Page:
Large (10-26mm) and distinctive dung beetles, often seen flying during bright sunshine or at dusk. Adults excavate vertical tunnels, often shallow, where eggs are laid on buried dung. Occasionally in decaying fungi or at sap. Adults stridulate.
    Antennae 11 segmented with compact asymetrically lamellate clubs, not geniculate (cf Lucanidae). Abdomen with 6 visible ventrites, usually vividly metallic blue/green. Eyes divided horizontally by a callus. Foretibiae with at least 6 teeth on outer side (cf Scarabaeidae). Mandibles produced forward so visible from above, a condition also seen in Histeridae but here the abdomen projects beyond the elytra and the antennae are distinctive.
   There are seven British species in four genera. Our only species of Typhaeus, T.typhoeus L. (10-20mm) is atypical in possessing either three forwardly pointing pronotal horns in the male or a transverse ridge anteriorly with a spur at each side in the female. It is a local southeastern species of dry, sandy soils and occurs in the spring and autumn (Britton).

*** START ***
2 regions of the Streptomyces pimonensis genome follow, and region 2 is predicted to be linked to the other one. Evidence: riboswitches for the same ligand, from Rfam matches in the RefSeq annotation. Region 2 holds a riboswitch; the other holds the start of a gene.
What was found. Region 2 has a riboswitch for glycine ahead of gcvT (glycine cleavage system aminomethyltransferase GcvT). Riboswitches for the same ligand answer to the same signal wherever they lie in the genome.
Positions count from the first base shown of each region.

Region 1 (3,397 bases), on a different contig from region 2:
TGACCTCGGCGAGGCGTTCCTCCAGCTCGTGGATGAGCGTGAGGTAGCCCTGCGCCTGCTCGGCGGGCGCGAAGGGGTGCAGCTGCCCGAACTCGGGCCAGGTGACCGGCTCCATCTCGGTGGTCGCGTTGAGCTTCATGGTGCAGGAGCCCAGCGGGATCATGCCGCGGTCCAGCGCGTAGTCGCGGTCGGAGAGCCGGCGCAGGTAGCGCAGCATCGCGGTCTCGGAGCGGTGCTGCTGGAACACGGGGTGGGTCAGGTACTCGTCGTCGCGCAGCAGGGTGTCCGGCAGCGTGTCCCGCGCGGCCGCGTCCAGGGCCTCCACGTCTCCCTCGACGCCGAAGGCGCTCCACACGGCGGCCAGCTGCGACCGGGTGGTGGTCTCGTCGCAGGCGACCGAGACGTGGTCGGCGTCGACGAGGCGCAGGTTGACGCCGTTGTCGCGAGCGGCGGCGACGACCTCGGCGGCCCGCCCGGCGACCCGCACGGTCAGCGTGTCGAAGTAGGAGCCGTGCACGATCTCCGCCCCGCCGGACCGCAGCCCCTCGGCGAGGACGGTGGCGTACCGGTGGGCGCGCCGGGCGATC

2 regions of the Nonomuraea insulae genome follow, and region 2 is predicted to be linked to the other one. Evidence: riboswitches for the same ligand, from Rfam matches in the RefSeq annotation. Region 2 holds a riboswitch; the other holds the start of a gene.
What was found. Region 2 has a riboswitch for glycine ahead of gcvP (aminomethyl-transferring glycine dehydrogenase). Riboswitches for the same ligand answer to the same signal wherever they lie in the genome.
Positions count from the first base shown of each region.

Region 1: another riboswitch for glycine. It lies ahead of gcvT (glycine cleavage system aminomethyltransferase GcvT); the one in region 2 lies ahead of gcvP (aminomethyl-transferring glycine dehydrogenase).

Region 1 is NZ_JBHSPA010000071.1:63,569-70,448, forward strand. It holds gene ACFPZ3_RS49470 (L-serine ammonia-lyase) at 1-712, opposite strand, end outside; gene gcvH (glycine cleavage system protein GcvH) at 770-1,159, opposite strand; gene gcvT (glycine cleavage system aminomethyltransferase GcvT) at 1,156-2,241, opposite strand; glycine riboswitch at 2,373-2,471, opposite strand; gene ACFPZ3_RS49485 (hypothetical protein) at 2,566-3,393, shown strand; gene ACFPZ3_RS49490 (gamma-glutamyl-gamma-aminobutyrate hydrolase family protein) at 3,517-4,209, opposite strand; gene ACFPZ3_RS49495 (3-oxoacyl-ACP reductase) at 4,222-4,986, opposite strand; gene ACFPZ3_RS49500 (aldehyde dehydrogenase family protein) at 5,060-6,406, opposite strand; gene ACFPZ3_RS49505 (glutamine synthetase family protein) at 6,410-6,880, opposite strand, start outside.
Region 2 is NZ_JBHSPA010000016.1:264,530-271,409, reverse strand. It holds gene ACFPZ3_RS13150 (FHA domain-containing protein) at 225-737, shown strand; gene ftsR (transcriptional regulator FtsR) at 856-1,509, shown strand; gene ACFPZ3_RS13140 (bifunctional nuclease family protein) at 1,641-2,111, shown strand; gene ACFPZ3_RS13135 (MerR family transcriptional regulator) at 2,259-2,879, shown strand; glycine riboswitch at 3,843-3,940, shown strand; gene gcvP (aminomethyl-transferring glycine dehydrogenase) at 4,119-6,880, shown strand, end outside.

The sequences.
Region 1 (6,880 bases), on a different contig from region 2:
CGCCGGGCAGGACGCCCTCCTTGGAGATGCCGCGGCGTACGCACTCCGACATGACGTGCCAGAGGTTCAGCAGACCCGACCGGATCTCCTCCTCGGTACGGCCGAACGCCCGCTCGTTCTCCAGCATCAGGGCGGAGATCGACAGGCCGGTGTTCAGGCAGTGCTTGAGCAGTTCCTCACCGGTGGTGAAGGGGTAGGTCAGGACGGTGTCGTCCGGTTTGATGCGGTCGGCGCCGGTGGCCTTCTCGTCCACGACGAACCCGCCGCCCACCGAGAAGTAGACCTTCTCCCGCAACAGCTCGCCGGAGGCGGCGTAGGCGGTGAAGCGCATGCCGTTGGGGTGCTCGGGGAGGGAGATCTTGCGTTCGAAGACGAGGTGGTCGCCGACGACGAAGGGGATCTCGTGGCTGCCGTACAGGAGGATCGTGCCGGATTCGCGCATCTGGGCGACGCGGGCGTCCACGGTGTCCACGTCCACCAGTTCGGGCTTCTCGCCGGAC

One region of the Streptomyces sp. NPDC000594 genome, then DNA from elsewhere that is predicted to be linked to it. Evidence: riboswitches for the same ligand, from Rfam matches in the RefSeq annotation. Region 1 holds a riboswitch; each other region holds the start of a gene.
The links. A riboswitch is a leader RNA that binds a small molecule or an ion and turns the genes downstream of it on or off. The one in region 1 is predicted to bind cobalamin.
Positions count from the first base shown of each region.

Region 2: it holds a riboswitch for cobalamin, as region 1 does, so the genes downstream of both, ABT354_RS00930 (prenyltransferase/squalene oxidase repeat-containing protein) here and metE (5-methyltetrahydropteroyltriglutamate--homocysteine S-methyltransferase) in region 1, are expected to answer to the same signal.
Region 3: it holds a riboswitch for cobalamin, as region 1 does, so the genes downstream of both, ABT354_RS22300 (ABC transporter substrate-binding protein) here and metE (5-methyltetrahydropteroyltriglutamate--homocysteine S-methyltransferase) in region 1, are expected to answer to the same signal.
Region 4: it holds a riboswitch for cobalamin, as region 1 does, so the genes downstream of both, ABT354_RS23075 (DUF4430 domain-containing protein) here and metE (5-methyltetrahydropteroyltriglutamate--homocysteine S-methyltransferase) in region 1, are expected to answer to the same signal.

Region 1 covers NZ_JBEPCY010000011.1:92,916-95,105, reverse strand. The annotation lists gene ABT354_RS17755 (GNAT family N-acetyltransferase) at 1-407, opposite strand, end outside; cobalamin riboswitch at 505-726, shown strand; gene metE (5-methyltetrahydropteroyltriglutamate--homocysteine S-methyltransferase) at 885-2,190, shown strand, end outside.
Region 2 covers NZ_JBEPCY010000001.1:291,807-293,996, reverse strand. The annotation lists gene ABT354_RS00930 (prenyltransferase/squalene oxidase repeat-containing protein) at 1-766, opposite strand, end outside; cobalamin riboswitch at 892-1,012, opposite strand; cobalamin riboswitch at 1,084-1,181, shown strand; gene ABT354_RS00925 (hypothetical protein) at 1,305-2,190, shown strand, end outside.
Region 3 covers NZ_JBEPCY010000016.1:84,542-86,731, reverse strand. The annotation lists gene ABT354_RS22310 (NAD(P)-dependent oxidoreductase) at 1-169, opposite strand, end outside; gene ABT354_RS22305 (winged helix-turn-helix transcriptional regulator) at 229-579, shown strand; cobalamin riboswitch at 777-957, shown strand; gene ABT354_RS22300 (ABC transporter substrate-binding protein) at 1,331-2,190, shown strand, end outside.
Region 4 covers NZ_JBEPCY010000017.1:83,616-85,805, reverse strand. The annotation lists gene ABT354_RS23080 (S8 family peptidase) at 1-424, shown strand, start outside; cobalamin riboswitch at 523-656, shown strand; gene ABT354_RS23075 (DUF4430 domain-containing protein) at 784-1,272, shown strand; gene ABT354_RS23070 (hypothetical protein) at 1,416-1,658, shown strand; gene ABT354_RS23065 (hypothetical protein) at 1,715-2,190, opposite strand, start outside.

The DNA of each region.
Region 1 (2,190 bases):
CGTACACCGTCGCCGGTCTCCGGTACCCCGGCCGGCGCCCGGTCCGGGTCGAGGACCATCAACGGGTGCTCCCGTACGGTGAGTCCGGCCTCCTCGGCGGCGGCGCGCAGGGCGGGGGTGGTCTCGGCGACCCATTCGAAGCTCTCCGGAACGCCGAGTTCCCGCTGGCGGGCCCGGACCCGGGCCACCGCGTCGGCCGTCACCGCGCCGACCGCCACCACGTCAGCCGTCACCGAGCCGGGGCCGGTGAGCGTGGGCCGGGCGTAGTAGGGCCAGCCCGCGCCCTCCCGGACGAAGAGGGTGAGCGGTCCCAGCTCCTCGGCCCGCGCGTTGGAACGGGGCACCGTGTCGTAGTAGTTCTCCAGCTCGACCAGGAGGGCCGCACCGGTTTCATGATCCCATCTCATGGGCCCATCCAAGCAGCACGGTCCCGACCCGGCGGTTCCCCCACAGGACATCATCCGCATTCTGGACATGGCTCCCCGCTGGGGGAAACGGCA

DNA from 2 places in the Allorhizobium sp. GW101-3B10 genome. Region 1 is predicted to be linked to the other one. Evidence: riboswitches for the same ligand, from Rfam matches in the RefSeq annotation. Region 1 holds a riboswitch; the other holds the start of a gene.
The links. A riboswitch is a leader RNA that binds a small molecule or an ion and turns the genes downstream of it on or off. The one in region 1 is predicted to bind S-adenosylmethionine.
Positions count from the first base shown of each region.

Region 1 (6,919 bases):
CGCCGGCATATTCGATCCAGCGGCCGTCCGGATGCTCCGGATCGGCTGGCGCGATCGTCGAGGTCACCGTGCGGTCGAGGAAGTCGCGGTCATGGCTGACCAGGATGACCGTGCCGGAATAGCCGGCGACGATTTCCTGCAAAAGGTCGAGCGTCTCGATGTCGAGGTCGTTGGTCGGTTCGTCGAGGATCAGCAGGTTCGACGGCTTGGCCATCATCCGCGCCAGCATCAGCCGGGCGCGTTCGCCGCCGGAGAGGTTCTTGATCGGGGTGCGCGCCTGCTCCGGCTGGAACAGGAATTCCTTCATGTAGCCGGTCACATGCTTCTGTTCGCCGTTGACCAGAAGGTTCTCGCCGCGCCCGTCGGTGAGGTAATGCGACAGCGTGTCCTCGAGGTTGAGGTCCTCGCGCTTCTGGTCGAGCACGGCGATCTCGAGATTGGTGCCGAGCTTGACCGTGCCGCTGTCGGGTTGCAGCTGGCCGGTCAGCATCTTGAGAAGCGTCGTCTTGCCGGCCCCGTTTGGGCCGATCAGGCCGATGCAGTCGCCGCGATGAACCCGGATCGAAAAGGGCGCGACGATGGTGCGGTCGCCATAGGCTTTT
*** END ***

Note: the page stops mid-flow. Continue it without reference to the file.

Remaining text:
Members of the remaining genera have generally been included in the genus Geotrupes in the English literature.
   Our two species of Trypocopris, T.pyrenaeus (Charpentier) and T.vernalis (L.) both very local in southern England, are recognised by their very faint elytral striae, barely visible to the naked eye.
   Our only Anoplotrupes, A.stercorosus (Scriba), is featured.
   Geotrupes contains three species; G.mutator (Marsham) widespread and not uncommon, is unique in having nine well impressed and obvious striae between the suture and the inner side of the humeral prominence. G.spiniger (Marsham) and G.stercorarius (L.) are featured.

Anoplotrupes stercorosus

Geotrupes spiniger

Geotrupes stercorarius

Trypocopris pyrenaeus

Typhaeus typhoeus

Typhaeus typhoeus